If good health was a given, would you rather live a shorter
life (around 70) and be effortlessly hot or live a longer life (around 85) and
be, well, not so hot?
This is the theoretical, ever-so-philosophical question
posed by my friend Jacquelyn at lunch today. It definitely got me thinking. She would choose to die young and hot. I think, if health was a given, I would choose a longer life. I realize that this question is completely
absurd but it is the stuff of good conversation and debate and I am always game
What the question really boils down to is this: How much value do we place on physical
beauty in our society? Is it worth 15
years of your life? It is, at least in
theory, to Jacquelyn. That’s quite a
statement. What is effortless beauty
worth to me? And, if it is effortless,
doesn’t that render some of its innate value meaningless? Wouldn’t it be much more satisfying to
achieve a high ranking on the hotness scale through my own hard work rather
than just coming by it easily through liposuction, gastric bypass, or
sacrificing 15 years of my life in some grand theoretical life wager?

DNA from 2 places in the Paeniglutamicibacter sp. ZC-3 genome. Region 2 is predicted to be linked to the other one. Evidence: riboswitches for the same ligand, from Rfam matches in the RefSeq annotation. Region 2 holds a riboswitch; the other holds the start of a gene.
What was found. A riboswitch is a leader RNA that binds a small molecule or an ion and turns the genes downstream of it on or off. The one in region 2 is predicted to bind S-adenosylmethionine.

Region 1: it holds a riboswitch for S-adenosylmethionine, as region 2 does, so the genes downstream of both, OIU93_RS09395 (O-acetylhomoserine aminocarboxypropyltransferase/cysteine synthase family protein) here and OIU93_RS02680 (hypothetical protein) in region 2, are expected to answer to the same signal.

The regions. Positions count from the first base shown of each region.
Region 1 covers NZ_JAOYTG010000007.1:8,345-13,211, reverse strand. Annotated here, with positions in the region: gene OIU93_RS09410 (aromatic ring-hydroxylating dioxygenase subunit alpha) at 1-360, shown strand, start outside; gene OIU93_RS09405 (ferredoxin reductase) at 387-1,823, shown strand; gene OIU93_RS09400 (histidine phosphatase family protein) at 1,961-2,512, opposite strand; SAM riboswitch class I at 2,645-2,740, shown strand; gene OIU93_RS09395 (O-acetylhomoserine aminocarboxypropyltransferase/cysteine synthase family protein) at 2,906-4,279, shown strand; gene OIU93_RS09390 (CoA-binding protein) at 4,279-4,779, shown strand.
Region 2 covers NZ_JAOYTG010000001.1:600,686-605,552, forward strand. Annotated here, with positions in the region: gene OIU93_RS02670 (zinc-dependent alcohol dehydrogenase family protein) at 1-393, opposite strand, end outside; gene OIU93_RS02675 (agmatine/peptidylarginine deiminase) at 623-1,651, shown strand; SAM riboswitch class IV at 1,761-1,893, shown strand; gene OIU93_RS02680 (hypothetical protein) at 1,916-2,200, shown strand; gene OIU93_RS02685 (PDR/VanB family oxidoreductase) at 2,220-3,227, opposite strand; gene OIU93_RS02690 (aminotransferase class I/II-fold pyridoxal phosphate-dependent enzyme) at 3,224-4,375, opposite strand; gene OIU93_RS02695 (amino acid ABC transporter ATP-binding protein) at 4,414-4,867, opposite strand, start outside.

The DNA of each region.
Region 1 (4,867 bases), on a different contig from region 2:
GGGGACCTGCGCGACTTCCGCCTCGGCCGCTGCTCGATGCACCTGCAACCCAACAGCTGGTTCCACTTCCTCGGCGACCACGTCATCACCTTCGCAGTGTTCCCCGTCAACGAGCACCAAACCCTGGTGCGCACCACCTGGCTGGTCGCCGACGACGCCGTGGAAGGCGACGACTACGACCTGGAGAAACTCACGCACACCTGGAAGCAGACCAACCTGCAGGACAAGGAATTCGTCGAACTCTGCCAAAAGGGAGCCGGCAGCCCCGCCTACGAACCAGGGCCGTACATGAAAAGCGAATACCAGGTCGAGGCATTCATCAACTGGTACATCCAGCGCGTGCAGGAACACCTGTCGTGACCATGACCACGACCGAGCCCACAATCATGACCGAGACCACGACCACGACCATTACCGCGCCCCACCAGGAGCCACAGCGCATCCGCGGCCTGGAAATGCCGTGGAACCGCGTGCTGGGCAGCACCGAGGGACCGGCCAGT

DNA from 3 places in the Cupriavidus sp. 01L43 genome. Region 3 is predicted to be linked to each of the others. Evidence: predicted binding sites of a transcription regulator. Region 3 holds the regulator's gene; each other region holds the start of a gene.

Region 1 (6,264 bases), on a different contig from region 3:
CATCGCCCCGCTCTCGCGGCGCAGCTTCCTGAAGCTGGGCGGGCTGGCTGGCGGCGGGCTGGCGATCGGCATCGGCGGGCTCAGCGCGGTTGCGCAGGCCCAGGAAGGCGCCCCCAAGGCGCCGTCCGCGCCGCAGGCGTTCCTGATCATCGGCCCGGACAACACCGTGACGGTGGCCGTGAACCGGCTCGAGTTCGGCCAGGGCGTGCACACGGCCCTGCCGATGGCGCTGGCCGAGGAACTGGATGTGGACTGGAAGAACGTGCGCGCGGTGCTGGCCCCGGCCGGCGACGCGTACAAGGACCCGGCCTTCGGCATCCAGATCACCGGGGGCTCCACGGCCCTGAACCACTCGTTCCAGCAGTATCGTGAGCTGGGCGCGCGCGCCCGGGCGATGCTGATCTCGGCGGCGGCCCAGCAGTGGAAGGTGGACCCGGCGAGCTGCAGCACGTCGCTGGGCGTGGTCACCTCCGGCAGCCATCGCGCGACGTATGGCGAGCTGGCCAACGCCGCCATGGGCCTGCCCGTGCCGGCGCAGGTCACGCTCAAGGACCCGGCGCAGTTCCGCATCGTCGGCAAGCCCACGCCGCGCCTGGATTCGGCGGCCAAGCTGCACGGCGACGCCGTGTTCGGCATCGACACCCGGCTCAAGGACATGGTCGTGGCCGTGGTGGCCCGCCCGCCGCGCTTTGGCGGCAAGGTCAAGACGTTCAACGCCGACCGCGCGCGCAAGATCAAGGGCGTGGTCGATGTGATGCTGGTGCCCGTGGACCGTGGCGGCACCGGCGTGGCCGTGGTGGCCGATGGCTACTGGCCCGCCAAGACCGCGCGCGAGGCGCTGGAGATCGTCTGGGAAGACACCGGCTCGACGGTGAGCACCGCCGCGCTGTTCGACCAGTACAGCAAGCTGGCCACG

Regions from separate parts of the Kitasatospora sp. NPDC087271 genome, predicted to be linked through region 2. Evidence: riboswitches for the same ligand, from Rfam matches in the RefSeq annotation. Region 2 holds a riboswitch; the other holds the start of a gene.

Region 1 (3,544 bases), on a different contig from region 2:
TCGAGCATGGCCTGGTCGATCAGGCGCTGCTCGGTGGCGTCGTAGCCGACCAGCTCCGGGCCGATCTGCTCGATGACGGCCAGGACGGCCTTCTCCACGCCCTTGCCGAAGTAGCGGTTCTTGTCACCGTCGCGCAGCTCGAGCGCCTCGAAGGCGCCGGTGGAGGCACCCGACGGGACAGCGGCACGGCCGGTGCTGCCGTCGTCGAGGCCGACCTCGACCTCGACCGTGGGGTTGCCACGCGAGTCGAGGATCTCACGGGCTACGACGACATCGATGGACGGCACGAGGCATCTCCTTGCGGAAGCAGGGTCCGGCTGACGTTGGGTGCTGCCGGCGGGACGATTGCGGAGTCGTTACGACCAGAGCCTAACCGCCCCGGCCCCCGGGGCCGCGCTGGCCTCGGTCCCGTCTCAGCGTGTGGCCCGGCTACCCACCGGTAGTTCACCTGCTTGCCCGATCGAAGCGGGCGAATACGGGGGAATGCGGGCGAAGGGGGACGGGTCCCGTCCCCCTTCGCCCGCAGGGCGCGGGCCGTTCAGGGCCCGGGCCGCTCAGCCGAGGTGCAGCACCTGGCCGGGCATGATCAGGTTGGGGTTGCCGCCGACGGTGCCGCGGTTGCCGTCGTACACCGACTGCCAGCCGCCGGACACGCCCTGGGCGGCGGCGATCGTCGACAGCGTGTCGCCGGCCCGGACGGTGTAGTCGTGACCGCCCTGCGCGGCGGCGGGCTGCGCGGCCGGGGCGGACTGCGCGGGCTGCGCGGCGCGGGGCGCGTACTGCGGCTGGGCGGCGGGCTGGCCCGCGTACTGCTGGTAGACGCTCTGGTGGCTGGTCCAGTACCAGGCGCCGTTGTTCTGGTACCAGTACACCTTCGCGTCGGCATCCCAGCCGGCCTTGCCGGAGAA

In order to determine my answer I need to clarify some
things with Jacquelyn (this is her question after all). If I choose to live a longer life, can I
make myself hot through exercise, diet and good skin care or am I just doomed
to a naturally homely existence regardless of what steps I take to enhance my
appearance? Can I change my mind when I
hit 65? What constitutes “good
health”? These are the things that I
need to know before I can provide an intelligent answer to this question. It’s a really important one as it is very
realistic and the answer impacts my life a great deal.
Next week’s question:
Would you sacrifice one of your thumbs for a lifetime of
financial freedom? Think about it.